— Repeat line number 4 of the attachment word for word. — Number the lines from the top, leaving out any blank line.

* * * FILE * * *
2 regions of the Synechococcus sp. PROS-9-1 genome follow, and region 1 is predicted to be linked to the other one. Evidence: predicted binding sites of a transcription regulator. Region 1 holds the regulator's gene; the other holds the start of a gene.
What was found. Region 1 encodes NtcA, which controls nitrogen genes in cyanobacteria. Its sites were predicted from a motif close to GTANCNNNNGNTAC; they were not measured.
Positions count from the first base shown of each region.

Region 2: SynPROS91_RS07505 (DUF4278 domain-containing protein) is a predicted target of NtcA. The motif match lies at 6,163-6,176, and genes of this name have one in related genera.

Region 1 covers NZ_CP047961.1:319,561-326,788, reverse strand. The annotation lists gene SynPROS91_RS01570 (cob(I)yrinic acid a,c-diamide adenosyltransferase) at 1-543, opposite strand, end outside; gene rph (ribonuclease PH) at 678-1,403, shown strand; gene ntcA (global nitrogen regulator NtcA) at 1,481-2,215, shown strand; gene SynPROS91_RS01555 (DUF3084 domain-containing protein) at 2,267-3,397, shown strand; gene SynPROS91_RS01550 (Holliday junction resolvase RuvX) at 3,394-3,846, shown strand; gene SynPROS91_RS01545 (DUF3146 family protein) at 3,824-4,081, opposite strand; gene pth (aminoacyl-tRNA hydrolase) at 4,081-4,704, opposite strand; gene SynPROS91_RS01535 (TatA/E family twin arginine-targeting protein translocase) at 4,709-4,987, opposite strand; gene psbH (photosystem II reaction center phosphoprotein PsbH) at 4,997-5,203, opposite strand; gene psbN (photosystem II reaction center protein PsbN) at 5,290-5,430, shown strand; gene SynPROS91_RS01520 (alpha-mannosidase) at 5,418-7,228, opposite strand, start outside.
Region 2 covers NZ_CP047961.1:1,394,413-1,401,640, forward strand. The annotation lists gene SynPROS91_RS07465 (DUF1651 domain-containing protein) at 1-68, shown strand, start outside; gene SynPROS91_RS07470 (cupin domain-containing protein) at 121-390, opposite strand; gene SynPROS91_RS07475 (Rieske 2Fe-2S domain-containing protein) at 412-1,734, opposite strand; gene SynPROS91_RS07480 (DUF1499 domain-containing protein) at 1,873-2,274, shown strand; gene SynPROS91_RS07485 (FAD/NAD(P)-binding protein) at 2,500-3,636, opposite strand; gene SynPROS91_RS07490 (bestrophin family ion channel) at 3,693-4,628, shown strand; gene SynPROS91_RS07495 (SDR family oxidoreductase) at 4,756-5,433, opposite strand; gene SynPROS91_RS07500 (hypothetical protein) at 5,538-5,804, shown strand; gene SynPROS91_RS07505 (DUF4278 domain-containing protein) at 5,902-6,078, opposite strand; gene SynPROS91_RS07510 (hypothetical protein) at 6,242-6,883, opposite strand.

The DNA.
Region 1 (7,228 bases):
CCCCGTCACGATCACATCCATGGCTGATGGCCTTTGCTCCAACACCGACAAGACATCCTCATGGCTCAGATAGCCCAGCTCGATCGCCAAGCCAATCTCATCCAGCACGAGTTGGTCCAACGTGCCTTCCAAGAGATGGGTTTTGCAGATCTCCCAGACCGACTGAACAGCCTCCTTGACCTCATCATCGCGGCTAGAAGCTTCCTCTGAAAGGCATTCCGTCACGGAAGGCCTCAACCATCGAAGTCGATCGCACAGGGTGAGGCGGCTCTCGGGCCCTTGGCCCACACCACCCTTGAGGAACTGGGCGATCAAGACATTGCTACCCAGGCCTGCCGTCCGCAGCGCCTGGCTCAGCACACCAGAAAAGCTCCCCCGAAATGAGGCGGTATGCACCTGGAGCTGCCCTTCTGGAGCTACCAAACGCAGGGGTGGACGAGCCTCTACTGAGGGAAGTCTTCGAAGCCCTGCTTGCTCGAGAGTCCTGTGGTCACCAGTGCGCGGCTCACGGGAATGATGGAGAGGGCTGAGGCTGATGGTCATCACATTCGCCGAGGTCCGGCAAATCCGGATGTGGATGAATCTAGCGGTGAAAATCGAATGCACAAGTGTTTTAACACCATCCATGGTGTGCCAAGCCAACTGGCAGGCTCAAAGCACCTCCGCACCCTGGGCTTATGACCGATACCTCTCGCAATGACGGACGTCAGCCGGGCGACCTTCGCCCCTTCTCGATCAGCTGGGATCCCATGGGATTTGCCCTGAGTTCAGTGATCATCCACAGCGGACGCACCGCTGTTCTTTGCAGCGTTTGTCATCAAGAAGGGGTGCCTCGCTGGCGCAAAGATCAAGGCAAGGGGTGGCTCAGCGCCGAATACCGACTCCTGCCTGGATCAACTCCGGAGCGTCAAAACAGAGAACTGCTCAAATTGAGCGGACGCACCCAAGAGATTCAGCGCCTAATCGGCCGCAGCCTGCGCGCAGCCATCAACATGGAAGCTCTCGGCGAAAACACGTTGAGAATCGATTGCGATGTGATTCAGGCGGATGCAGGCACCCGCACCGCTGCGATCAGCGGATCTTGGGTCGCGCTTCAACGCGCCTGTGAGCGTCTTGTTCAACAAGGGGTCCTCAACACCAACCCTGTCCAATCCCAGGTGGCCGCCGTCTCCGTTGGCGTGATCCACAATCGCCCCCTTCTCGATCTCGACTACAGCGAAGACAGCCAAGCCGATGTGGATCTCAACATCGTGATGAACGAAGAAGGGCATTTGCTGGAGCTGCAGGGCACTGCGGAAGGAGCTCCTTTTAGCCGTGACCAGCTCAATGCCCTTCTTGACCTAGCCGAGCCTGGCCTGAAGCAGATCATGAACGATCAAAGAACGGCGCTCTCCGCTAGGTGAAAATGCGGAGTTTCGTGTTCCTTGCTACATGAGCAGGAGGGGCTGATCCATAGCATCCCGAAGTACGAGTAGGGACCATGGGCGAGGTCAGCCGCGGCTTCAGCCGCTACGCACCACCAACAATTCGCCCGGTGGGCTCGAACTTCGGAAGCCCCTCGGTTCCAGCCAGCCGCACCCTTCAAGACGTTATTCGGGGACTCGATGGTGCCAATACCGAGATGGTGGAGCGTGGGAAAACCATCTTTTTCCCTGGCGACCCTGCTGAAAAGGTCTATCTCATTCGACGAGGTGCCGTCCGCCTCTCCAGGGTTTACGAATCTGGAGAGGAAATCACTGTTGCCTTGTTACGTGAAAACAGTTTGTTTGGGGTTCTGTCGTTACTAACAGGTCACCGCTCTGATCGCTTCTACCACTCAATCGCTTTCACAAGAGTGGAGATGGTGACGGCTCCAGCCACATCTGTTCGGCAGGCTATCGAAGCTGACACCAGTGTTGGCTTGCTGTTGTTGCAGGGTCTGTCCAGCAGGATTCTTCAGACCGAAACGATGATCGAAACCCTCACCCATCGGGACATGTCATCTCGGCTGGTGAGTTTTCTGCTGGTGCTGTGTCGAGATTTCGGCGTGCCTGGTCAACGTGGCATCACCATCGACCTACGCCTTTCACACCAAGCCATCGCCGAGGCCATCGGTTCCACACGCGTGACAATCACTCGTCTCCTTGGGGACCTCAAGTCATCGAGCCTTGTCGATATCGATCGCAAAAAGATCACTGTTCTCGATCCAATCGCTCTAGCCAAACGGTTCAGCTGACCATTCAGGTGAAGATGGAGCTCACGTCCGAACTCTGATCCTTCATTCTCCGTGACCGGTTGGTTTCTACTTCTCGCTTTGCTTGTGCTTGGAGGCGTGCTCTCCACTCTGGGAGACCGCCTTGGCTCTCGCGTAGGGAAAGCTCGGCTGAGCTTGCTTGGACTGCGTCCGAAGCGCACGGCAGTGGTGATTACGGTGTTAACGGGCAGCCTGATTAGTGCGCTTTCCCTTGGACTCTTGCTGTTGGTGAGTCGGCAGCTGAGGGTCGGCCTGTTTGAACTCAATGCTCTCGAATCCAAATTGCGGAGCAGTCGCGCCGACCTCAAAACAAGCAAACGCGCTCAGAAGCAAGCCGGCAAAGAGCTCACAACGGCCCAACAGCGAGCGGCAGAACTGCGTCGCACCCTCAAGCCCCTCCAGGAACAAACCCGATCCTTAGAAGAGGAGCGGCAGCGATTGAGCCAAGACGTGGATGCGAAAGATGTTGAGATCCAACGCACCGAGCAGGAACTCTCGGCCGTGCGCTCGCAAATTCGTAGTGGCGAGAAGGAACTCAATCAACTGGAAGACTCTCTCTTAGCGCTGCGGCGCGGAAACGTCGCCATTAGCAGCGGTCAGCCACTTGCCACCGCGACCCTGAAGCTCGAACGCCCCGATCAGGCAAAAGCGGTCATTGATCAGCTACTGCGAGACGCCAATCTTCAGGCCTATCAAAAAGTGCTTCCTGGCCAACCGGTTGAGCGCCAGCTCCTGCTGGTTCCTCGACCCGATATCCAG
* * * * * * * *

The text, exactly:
Region 2: SynPROS91_RS07505 (DUF4278 domain-containing protein) is a predicted target of NtcA. The motif match lies at 6,163-6,176, and genes of this name have one in related genera.